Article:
After another two weeks, I figured that the priming solution had done its thing. I put the keg into the
fermentation chamber otherwise recently freed-up chest freezer and took small samples with a picnic tap until it was some semblance of ready to drink. (Which honestly wasn’t all that long, but maybe I’m just rushing things?)
Mixed feelings on this outcome. I like it. Probably not as much as the first. But I’ve also got my fair share of nit-picks about it, too.
AROMA. Soft, perfumy alcohol. Medium dried fruit — cherries, figs, prunes. Low toasted bread crust. Low floral hop notes. Background white pepper.
APPEARANCE. Chestnut brown with reddish-copper highlights. Ivory head of dense, creamy foam — though disappointingly modest. However — what head does form has excellent persistence; even after collapsing it left behind a shallow mousse with a moderate cordon. Noticeable legs. Good clarity.
FLAVOR. Leads with a lightly caramel-sweet note, then a moderately strong earthy-spicy impression mid-palate. Light toasted bread. Subtle honey impression toward the finish. Moderate dried fruit throughout — again with the cherries and figs and prunes (in that order). No overt hop flavors, but moderate floral notes retronasally. Moderately-low bitterness. Off-dry finish. Moderate alcohol notes emphasize the dryness of the finish. Moderate malty aftertaste.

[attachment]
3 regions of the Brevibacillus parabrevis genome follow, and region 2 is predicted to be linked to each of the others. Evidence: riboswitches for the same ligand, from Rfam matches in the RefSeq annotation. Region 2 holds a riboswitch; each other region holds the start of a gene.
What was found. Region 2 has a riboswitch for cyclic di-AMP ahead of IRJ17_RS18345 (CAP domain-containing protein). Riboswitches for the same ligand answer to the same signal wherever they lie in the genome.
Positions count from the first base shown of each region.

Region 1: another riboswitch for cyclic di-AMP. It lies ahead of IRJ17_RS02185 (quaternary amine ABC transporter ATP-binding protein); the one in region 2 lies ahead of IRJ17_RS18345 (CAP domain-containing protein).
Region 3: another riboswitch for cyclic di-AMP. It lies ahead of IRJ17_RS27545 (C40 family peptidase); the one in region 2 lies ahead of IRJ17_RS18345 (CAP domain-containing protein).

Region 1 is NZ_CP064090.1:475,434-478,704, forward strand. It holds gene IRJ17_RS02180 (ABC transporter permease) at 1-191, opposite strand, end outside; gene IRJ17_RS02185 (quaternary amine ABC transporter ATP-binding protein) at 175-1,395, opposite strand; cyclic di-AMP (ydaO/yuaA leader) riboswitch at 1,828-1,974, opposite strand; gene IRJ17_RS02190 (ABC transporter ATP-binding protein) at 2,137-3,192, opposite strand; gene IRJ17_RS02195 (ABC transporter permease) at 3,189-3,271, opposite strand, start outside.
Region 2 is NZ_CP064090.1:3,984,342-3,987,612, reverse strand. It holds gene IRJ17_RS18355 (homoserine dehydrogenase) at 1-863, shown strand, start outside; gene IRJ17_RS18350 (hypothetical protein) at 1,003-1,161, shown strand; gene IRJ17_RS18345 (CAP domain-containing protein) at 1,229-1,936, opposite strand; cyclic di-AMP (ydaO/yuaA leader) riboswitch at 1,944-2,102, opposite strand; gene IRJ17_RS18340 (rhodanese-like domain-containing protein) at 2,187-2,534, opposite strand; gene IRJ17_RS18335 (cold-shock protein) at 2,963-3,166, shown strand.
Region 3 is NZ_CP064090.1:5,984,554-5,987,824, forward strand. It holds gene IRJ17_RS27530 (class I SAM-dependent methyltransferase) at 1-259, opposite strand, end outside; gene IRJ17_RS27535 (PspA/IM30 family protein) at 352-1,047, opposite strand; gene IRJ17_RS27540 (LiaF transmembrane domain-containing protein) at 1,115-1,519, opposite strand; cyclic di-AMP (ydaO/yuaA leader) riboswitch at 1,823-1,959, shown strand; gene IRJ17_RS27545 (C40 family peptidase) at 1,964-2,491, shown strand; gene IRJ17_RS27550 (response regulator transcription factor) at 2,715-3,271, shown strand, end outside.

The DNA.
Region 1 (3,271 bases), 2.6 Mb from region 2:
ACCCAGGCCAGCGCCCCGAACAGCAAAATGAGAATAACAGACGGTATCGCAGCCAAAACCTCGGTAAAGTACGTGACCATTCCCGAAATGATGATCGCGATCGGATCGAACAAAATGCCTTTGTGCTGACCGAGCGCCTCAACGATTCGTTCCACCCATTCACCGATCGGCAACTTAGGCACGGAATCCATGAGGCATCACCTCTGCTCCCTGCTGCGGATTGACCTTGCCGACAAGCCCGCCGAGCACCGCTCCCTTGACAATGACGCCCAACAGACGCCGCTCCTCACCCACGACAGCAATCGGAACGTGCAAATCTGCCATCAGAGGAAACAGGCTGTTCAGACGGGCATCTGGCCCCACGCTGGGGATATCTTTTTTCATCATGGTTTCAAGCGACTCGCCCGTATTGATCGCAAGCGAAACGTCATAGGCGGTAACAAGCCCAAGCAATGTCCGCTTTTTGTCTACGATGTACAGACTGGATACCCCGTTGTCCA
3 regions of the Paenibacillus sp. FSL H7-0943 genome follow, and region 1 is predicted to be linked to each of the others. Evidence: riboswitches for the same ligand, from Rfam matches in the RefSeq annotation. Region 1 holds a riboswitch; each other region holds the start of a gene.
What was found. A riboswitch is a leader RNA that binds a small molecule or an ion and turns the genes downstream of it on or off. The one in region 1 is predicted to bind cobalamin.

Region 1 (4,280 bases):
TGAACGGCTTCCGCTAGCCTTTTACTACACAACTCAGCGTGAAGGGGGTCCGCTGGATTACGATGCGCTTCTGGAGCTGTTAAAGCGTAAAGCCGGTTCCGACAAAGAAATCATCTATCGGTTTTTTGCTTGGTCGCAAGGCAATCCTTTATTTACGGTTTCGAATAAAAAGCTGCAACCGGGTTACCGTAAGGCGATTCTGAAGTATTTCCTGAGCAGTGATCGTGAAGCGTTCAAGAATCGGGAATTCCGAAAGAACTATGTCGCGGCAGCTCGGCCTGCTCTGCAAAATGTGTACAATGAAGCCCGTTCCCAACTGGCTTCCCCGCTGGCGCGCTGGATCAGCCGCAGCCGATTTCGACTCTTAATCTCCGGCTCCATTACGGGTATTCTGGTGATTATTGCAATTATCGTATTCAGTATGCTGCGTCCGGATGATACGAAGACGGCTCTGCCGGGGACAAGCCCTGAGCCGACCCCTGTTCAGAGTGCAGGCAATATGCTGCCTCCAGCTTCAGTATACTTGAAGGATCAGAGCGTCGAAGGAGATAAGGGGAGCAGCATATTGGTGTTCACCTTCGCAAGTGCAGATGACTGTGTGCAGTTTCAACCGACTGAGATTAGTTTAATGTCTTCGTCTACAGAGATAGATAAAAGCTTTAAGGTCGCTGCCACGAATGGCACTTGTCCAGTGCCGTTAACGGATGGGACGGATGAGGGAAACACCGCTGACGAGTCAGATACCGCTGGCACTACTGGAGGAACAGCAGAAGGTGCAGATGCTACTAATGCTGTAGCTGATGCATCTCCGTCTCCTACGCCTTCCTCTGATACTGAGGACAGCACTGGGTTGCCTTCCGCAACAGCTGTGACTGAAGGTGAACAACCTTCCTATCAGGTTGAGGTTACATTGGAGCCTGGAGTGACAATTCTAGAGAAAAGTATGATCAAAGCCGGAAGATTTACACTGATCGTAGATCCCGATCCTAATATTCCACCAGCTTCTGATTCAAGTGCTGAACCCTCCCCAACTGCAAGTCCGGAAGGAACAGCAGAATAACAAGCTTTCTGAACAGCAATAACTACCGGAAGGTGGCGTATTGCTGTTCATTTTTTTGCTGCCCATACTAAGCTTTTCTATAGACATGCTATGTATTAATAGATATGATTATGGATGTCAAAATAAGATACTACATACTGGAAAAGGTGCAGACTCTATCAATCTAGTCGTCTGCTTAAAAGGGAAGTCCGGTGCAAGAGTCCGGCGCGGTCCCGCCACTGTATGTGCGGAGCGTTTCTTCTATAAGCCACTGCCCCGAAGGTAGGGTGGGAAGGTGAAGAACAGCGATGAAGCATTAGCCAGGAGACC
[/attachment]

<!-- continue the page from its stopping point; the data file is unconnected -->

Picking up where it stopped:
MOUTHFEEL. Medium-full body. Medium-high carbonation. No significant creaminess. Earthy-spicy rye flavors give impression of mild astringency but are not. Mild but noticeable alcohol warming.
OVERALL IMPRESSION. As a Belgian Dark Strong, it’s very good example of the style — no significant technical faults, but veers out of the style’s lane enough to be noticeable. Though the rye malt contributions to flavor are interesting, they are a big contributor to the out-of-style impressions.3 Doesn’t pour with a large enough head, and I wonder if the carbonation isn’t high enough or if something else is at play. Ester impressions are in-band but don’t seem to fully present; I trust my temperature control was fine for this style and strain, but I also wonder if this “Gnome” strain is part of what makes it seem like it’s lacking in that ester complexity and intensity. Also: while this is a beer on the malty side, it seems to be lacking some of the richness and complexity that excellent examples of the style demand. (I’ll need to check my malt bill and grain freshness and consider adding additional character malts or else varying proportions… maybe just try to brew someone else’s recipe and see how it turns out and then compare notes.) Oh — and slightly under-carbonated for style. Seems like a good base, just needs refinement?
On the other hand — were I to enter this into competition as an Alternative Grain Beer… I wonder if it might do better? It’s recognizably a “Trappist-style” beer, and so entering it as a Belgian Dark Strong or a Dubbel as the base beer provides some basis for the evaluation. And there’s enough interesting grain character from the rye that that should be detectable. Granted — most of the other comments about lacking some of the intensity and complexity from the ester profile… that all stands. But it’s an interesting thought experiment.